Thankfully, over my 20-year career, I’ve also witnessed a revolution in the way people work. The ubiquity of the Internet and mobile access to everything from everywhere means that I know almost no one who works every day, 9-5, in an office anymore. Working from home, working on the train, working from Starbucks, these are the norm. And, especially as a working parent, I value the flexibility this new way of working provides. In isolation, the shift toward open plan is a death sentence to workplace productivity and a license to get the biggest noise cancelling headphones one can afford. It’s only when employers embrace the mobile, flexible working revolution in parallel (as has been my experience) that the system makes sense. I leverage the open plan office for its strengths, meetings and networking. Uninterrupted time working on projects happens elsewhere.

So despite all its flaws, would I trade my open plan office and flexible working for an office with a door and the expectation I’m behind it every day? Nope.

I’ll stick with open plan and a flexible schedule that allows me to make sure all the puzzle pieces of my life fit together. I’ll gladly keep turning up at the dinner table and join in the conversation, offering my own opinions about the existence of lightsabers.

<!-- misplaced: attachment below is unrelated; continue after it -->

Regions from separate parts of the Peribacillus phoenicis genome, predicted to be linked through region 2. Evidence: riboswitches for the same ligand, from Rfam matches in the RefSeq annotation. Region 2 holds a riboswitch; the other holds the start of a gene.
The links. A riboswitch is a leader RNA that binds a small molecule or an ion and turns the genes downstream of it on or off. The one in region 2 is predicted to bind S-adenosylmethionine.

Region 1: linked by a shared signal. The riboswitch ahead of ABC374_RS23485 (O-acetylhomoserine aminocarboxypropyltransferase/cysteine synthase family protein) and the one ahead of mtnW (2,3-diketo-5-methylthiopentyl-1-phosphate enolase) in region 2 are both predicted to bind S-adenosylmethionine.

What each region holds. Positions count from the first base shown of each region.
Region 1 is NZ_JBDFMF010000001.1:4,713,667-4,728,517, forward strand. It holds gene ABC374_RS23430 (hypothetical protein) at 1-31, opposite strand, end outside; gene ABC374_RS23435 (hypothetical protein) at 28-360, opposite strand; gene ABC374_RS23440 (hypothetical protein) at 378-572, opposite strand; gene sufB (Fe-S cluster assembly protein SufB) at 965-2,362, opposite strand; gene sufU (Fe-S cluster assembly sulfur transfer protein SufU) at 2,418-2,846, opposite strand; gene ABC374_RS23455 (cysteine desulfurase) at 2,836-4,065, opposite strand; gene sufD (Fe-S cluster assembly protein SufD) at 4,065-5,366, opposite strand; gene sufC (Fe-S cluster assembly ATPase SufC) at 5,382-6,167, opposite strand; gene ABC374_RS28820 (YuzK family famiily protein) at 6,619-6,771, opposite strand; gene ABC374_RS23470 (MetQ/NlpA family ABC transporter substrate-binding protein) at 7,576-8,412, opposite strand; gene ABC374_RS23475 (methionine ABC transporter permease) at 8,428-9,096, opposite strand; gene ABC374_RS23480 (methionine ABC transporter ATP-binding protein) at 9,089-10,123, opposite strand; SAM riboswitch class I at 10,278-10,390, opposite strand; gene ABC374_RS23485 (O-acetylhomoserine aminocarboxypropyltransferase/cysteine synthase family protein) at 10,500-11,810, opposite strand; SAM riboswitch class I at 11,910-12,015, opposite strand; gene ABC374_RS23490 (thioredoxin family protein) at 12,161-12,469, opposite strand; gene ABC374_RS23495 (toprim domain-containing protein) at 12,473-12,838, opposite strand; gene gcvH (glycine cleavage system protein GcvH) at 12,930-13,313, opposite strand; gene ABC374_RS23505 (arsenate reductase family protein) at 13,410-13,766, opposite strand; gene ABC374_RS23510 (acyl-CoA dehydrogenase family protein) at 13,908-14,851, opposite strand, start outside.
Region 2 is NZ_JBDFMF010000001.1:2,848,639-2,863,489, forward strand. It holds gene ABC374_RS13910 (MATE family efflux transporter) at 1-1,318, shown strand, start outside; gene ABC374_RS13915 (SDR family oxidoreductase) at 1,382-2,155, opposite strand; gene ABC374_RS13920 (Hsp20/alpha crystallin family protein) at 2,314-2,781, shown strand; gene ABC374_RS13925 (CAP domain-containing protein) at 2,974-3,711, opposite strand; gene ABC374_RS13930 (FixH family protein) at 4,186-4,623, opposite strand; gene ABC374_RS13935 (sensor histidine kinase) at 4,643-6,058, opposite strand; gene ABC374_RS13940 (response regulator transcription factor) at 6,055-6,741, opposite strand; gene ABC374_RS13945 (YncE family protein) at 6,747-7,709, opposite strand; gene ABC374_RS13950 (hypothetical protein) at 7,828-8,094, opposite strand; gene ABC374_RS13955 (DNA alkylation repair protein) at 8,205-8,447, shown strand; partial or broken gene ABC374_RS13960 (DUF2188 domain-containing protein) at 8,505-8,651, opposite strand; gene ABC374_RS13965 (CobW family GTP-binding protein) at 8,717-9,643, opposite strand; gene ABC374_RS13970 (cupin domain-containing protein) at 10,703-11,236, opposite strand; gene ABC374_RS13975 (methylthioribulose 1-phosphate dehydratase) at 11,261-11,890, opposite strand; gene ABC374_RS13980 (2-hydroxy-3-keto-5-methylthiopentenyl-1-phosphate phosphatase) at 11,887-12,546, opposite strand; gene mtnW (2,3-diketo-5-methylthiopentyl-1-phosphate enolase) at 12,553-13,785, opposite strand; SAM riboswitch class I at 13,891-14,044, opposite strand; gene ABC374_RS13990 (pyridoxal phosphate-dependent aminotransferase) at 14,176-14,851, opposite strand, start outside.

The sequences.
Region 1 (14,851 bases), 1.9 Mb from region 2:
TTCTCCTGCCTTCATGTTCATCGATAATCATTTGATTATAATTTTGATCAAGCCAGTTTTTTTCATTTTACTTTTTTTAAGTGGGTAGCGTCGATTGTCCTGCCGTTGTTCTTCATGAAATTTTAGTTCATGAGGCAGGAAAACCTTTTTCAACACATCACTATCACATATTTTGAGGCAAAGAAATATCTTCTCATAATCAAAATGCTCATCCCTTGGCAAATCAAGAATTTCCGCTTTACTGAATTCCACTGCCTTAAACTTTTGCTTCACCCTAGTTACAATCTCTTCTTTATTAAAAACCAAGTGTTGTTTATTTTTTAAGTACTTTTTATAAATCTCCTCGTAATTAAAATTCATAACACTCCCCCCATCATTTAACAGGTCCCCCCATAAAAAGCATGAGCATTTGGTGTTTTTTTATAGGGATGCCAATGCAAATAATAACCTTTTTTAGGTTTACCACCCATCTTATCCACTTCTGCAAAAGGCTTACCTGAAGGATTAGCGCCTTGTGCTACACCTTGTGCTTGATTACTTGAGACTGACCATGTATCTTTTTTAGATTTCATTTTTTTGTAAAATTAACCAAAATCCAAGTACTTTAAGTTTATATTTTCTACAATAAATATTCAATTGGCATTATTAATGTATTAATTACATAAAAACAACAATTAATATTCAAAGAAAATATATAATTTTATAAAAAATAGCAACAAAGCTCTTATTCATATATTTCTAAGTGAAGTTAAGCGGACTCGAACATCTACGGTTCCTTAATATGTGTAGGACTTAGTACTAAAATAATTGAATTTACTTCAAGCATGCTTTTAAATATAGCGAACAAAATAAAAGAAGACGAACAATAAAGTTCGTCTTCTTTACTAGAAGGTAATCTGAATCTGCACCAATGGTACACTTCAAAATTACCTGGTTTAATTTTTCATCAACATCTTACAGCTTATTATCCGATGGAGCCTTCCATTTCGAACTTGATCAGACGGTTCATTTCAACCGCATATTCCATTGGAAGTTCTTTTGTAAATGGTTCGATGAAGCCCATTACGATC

Autumn Morning
Soul Searching

Everyday Moments: Autumn

Autumn is one of my favorite times of the year. The changing season is a feast for the senses, full of pumpkin, apples, spices, and a kaleidoscope of color painting the landscape.

This year, however, I feel like the wonders of Autumn have come and gone and I’ve barely noticed. September and October have been full to the brim of DOING ALL THE THINGS. There have been birthday parties to plan, school to start, marathons to run (my long overdue Berlin race diary on the way), houses to move, and family illness to manage. It’s taken all the strength I have just to keep putting one foot in front of the other and not go flying off the back of the treadmill.

So when it came to finding photos of Autumn to share for this month’s Everyday Moments circle, I didn’t have any. My camera and I have become strangers in desperate need of some couples counselling.